☽ Moon Rose ☯'s Reviews > Uncle Tom's Cabin

Uncle Tom's Cabin by Harriet Beecher Stowe
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Apr 02, 11

bookshelves: 2011-shelf, fiction
Read from March 28 to April 02, 2011

Uncle Tom's Cabin came to my knowledge in quite accidental fashion. I remember reading an article about Noli Me Tangere and a particular line caught my eye, it stated there that this book served as Jose Rizal's inspiration to write his magnum opus. This interesting information drew me to the book and thanks to the kindle experience, reading has become easier, books of great value are more within reach, which means, I easily get hold of a copy immediately without exerting much effort.
Uncle Tom's Cabin is about the atrocities of human bondage, the sufferings of our African-American brethren, their deplorable circumstances of separation from their loved ones and the abject conditions of their existence under despotic hands. No wonder Rizal found inspiration with this book, it parallels the same condition here in the Philippines during his time under Spanish rule. It is also sad to note that both books insinuate the blind acceptance of the Christian church to the enslavement of the poor and the helpless and in some instance, their bold interpretation of the gospel that God himself doesnt forbid such actions, that the strong is meant to rule the weak. Perhaps, we will never find answers why God allows these things to happen, that apparently is still happening today, the strong, in the image of large corporations and the weak, in the image of the great majority of people living in impoverished state. Nevertheless, I believe we could learn a thing or two from Uncle Tom himself. His utter submission to the Divine Will, his strong unfailing faith, his acceptance of his present toil as part of the great Divine plan...that this life is no life at all but that of the life beyond. This coincides with Tolstoy's message in The Kingdom Of God Is Within You, the non-resistance to evil by force, that as Christians, we should refrain from answering violence with violence, that if something terrible has been committed against us, we should willingly TURN THE OTHER CHEEK. Suffering is indeed an enormous burden to endure yet there is beauty in suffering for as Dostoevsky said, the deeper the grief, the closer the God is. It is only through utter blinding darkness that the true light of the Divine shines......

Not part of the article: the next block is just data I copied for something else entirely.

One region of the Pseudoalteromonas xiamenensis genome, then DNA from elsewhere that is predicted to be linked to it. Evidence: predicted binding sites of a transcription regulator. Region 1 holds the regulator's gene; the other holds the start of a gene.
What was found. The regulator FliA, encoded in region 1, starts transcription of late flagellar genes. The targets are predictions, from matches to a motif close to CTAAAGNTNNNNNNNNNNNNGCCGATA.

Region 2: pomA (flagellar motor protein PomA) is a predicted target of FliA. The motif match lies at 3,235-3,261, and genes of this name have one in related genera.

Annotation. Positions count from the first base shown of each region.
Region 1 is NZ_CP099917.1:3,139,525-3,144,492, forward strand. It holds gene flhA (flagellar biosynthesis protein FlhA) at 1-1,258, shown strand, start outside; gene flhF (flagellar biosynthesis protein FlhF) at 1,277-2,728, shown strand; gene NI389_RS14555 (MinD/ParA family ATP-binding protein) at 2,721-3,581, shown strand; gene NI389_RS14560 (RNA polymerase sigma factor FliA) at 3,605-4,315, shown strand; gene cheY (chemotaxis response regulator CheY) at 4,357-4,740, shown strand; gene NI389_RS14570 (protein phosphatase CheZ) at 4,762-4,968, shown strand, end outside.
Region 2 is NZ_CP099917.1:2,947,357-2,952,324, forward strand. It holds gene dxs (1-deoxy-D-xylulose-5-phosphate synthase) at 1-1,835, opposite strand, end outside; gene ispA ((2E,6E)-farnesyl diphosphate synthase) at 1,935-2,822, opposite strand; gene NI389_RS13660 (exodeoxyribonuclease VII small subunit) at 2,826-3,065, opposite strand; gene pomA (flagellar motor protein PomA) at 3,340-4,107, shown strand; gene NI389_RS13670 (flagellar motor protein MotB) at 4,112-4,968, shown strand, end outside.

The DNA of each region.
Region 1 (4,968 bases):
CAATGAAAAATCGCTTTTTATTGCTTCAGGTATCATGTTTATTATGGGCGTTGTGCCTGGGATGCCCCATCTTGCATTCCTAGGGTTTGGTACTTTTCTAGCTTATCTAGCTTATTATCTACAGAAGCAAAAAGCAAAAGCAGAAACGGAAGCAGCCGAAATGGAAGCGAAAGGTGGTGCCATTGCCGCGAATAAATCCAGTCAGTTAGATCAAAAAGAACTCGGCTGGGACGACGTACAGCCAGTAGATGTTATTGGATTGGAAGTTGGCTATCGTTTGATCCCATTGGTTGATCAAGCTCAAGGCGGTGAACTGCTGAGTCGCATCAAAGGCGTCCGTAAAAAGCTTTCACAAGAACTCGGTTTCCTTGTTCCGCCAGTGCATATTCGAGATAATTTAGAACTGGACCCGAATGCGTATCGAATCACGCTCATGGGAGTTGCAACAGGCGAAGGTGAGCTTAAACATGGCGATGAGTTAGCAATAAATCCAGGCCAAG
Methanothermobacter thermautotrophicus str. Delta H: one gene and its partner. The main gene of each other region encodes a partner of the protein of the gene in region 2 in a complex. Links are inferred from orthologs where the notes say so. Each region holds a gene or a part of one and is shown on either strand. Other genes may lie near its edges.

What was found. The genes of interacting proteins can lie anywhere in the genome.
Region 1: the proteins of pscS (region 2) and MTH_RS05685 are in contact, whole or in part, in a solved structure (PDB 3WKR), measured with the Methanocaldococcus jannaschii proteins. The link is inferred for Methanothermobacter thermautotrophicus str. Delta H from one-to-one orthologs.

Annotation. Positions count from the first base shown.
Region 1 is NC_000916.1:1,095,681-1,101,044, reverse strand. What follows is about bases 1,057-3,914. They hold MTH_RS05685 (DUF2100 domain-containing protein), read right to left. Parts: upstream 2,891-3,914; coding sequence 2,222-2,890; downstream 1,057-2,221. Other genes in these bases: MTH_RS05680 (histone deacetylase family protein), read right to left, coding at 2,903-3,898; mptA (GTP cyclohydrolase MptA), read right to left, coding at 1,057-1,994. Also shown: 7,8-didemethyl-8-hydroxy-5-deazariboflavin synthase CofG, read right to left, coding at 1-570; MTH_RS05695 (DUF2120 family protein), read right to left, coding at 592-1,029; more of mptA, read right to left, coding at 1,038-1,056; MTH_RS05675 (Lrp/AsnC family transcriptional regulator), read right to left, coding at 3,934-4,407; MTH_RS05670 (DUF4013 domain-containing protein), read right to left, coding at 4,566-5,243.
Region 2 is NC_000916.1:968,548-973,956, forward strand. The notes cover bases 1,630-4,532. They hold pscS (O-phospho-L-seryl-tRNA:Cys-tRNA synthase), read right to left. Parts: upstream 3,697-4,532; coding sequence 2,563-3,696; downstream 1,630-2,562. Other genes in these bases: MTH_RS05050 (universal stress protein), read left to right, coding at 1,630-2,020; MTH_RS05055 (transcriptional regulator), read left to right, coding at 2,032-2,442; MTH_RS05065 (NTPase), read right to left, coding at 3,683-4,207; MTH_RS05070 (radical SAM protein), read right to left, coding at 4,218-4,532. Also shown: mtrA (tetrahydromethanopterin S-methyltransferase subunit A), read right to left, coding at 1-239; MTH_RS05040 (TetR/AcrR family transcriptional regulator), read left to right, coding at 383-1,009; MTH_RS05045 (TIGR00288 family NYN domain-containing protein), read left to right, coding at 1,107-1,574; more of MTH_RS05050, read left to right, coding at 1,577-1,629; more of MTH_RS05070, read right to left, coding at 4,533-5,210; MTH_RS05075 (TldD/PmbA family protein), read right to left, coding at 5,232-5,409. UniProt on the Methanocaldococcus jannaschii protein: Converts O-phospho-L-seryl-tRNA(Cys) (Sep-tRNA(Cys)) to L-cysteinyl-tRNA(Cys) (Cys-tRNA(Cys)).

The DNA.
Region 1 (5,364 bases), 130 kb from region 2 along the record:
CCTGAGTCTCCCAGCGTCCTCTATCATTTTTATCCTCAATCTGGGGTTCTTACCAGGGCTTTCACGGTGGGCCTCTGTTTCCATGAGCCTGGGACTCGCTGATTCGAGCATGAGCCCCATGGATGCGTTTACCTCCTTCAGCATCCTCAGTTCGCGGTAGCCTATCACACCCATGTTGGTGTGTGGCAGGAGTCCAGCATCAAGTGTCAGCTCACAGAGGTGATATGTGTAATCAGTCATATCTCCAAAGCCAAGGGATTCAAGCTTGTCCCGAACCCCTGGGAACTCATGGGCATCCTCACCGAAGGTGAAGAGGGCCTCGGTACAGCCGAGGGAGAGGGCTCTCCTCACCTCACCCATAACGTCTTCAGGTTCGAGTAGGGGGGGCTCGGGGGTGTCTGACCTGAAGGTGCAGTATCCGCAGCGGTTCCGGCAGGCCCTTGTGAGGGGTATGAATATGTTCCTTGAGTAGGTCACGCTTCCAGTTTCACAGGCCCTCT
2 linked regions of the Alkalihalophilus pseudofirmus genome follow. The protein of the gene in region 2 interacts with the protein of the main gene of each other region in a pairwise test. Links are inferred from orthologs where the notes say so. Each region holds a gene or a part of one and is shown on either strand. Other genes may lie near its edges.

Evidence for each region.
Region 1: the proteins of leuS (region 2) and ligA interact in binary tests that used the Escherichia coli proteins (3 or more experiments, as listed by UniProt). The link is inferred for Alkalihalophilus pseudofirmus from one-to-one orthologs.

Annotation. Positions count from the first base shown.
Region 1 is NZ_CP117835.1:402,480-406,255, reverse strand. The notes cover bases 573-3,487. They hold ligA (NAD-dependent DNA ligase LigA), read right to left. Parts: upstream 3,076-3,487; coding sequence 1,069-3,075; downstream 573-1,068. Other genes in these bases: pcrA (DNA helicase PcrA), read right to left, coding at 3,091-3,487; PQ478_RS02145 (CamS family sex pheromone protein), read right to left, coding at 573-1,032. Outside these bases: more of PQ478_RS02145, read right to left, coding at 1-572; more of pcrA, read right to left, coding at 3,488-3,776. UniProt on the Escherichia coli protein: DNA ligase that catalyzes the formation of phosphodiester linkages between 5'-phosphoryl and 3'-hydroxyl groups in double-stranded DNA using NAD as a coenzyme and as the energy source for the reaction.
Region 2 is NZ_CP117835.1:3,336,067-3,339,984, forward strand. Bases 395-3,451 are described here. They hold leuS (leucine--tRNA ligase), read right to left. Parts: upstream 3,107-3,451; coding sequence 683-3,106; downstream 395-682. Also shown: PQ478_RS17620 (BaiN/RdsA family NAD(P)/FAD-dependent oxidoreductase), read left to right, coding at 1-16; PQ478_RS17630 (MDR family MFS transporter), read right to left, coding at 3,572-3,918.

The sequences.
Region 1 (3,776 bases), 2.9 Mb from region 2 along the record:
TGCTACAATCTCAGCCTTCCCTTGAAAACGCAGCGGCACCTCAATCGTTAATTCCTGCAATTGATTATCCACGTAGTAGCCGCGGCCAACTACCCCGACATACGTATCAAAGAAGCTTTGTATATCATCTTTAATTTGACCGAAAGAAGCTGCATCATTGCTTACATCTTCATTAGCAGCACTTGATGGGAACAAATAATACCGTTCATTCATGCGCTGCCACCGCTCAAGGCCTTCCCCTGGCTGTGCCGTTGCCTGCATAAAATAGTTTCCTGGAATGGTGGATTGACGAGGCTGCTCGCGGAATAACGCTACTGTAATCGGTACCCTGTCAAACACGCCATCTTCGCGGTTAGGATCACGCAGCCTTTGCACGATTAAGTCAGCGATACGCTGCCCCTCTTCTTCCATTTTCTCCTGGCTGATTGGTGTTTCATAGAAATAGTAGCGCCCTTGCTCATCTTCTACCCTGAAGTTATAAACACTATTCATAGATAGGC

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Reading Progress

03/31/2011 page 48
11.0%
04/01/2011 page 92
21.0% "203"
04/01/2011 page 330
75.0% "Just perfect that Im reading this book after Tolstoy's Kingdom of God...the experience is more sublime"
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